Fiscal 2021 was a year to forget for Bed Bath & Beyond (BBBY). After entering the year with high hopes for a return to sales and earnings growth under new CEO Mark Tritton, the company repeatedly missed its targets.
Bed Bath & Beyond ended the year on a particularly sour note, as its recent fourth-quarter earnings report revealed. With business conditions expected to remain challenging, Bed Bath & Beyond's turnaround effort may be dead on arrival.
From bad to worse
Entering fiscal 2021, Bed Bath & Beyond expected to generate adjusted earnings before interest, taxes, depreciation, and amortization (EBITDA) between $500 million and $525 million, on revenue of $8 billion to $8.2 billion. After logging solid results in the first quarter, the company raised its revenue guidance range to between $8.2 billion and $8.4 billion, and its adjusted EBITDA guidance range to between $520 million and $540 million. At that time, Bed Bath & Beyond set a full-year target for adjusted earnings per share (EPS) of $1.40 to $1.55.
Unfortunately, the iconic retailer's business plans unraveled thereafter. Bed Bath & Beyond slashed its full-year forecast in September, and again in early January. By that point, management anticipated a full-year loss of up to $0.15 per share, and adjusted EBITDA between $290 million and $310 million on sales of approximately $7.9 billion.
Even that forecast proved hopelessly unrealistic. Bed Bath & Beyond's comparable sales plunged 12% in the fourth quarter, while surging supply-chain costs eroded its margins. Adjusted EBITDA turned negative with a loss of $30 million -- down $198 million year over year. This led to a quarterly adjusted net loss of $0.92 and a full-year net loss of $1.08.
Fiscal 2022 is off to an even worse start, with sales down more than 20% year over year so far due to softening demand and inventory shortages in key product categories. That will lead to another sizable loss this quarter. Management doesn't expect meaningful improvement until the second half of the fiscal year, at best.
Bed Bath & Beyond generated just $18 million of cash from operations last year, while it spent $354 million on capital expenditures. Thus, free cash flow was negative $336 million.
Despite this cash burn, Bed Bath & Beyond became increasingly aggressive about buying back stock as the year progressed. On a full-year basis, it spent $589 million on share repurchases, including fees. As a result, the company burned through two-thirds of its cash during fiscal 2021, ending the year with less than $500 million on hand, down from $1.4 billion a year earlier.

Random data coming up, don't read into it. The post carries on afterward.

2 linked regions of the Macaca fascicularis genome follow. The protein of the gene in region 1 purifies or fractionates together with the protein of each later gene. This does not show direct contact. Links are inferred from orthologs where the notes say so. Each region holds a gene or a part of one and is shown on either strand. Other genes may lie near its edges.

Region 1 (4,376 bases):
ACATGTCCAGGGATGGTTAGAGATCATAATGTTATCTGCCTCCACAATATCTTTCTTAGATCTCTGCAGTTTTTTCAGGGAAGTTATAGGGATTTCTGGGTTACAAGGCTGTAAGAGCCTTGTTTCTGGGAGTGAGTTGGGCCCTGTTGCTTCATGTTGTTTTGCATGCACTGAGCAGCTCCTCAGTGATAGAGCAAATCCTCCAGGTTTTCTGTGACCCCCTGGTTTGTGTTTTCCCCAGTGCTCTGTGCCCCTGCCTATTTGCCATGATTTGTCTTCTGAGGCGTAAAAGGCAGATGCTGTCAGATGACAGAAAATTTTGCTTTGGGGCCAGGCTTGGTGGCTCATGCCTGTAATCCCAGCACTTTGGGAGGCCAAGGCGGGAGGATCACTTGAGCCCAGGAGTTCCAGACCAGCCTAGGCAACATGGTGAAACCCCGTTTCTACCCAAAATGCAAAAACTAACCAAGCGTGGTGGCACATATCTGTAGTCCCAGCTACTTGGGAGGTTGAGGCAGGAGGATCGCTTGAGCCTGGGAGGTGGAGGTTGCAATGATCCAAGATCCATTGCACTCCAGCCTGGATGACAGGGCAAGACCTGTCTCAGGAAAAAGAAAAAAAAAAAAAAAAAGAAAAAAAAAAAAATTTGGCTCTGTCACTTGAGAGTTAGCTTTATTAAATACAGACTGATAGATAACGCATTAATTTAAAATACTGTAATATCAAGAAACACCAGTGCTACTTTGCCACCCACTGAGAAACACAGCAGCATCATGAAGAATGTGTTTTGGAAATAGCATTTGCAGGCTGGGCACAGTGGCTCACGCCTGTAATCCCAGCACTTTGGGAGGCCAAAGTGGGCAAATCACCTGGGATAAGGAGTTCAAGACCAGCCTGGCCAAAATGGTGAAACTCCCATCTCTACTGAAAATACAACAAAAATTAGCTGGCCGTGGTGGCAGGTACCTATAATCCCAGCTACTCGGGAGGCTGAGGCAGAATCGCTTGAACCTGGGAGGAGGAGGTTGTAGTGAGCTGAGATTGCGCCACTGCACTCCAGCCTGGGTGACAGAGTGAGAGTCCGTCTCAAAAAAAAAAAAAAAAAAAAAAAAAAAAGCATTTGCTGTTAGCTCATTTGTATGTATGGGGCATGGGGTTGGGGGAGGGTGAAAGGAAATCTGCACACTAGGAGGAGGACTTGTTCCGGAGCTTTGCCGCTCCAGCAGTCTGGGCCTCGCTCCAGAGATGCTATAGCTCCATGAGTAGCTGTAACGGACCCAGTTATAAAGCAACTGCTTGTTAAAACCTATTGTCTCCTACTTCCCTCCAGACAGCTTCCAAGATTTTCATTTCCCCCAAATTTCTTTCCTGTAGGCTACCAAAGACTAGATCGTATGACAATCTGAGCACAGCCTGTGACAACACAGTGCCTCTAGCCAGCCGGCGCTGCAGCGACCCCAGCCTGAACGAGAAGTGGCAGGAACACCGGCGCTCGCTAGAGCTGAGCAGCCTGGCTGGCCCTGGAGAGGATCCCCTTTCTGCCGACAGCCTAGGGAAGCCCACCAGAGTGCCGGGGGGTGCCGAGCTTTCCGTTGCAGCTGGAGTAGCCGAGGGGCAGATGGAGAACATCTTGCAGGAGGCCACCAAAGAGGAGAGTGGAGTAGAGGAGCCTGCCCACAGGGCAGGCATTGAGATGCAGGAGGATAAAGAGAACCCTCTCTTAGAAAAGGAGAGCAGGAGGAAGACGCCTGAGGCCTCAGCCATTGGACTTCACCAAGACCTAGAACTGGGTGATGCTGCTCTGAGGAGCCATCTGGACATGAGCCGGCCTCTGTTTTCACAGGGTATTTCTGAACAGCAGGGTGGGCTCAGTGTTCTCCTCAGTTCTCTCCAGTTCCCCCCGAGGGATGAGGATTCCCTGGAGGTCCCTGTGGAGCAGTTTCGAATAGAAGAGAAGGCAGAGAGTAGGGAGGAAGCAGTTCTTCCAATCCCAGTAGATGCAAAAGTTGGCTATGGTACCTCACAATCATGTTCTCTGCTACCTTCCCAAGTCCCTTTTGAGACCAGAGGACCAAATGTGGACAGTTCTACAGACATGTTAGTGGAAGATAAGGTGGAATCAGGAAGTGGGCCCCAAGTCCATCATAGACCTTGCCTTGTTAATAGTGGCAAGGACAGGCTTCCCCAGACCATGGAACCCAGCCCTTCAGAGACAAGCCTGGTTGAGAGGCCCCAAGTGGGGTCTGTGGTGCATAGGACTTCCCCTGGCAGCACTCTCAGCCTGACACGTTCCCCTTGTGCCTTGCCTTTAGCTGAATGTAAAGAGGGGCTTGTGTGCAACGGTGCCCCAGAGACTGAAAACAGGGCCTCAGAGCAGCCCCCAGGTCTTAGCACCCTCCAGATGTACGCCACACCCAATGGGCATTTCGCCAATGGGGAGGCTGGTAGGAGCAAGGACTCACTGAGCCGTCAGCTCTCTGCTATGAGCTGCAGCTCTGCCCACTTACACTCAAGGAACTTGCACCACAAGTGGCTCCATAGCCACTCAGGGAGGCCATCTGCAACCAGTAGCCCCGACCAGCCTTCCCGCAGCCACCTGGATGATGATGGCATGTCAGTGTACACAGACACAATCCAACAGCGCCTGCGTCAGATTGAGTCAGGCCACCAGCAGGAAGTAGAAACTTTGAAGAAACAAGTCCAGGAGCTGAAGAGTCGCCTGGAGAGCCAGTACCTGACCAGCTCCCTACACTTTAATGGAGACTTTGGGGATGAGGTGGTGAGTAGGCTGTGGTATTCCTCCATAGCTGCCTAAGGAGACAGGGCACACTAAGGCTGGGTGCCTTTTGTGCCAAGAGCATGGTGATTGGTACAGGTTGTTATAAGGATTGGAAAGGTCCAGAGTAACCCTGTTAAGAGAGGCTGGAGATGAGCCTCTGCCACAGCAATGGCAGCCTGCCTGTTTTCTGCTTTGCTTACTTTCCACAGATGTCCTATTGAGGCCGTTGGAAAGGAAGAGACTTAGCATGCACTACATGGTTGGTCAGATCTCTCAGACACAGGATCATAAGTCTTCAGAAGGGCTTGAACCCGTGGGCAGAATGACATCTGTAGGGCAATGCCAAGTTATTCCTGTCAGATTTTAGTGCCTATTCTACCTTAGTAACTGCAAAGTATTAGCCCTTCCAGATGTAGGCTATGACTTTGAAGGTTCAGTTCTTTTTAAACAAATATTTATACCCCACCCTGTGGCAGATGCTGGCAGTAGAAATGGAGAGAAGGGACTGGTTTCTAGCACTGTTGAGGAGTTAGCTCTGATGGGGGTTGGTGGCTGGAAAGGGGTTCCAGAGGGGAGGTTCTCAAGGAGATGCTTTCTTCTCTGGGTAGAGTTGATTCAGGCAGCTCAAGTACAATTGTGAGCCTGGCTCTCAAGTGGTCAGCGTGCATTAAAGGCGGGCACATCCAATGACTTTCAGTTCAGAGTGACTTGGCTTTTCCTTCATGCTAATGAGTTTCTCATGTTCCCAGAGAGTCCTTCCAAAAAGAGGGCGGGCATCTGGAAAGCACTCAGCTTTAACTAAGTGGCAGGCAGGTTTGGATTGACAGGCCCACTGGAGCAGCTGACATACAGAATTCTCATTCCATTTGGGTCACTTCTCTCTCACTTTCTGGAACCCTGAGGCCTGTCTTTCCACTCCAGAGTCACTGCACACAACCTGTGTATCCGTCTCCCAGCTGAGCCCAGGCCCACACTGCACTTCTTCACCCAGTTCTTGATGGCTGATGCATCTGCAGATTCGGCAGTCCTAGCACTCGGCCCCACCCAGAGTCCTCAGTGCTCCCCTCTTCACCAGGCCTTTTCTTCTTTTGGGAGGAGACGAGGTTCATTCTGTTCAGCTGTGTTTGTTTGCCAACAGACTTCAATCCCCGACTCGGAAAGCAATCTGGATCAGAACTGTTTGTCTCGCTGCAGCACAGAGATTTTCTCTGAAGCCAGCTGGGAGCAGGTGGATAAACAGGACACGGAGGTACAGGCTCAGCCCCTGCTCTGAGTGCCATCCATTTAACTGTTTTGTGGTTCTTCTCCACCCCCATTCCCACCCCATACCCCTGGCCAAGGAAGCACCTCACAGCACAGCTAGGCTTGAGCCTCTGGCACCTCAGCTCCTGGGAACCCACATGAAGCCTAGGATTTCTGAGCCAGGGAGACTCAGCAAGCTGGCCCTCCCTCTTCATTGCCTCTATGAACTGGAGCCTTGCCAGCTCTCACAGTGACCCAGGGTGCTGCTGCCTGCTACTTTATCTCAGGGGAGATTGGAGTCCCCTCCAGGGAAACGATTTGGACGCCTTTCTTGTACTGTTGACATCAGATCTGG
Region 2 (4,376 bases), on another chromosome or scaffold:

Bed Bath & Beyond spent another $40 million on share repurchases in March before finally pausing buybacks. Meanwhile, between the ongoing pressure on its earnings and the company's plan to increase capex to $400 million this year, Bed Bath & Beyond seems likely to burn hundreds of millions of dollars again in fiscal 2022. That would consume nearly all of its remaining cash.
Tough decisions ahead
Bed Bath & Beyond CEO Mark Tritton says that the company's recent struggles only add to the urgency of its turnaround investments. However, due to its poor financial results and wasteful buybacks, the retailer could soon find itself struggling to fund major capex projects.
For now, Bed Bath & Beyond has adequate liquidity of $1.4 billion including its revolving credit facility. But cash burn could make a significant dent in that figure over the next two years, barring a big improvement in business conditions. Additionally, the company has $300 million of debt maturing in 2024. Unless profitability recovers dramatically by then, it will be difficult to refinance that debt.
Bed Bath & Beyond may try to sell its more successful Buy Buy Baby business to raise cash. That alone wouldn't fix the company's balance sheet, though. It would be more prudent to issue stock to bolster the balance sheet -- reversing some of Bed Bath & Beyond's recent buybacks -- but there's no sign that management or the board is seriously considering that option.
At this point, management's plan amounts to a Hail Mary pass. Bed Bath & Beyond will plunge ahead with an aggressive, expensive turnaround plan that sounds good on paper but has not demonstrated success in the real world. If the plan succeeds once it is fully implemented, Bed Bath & Beyond shareholders could reap huge gains. Conversely, if sales momentum never returns, the questionable capital allocation moves of the past year will come back to haunt Bed Bath & Beyond and its shareholders.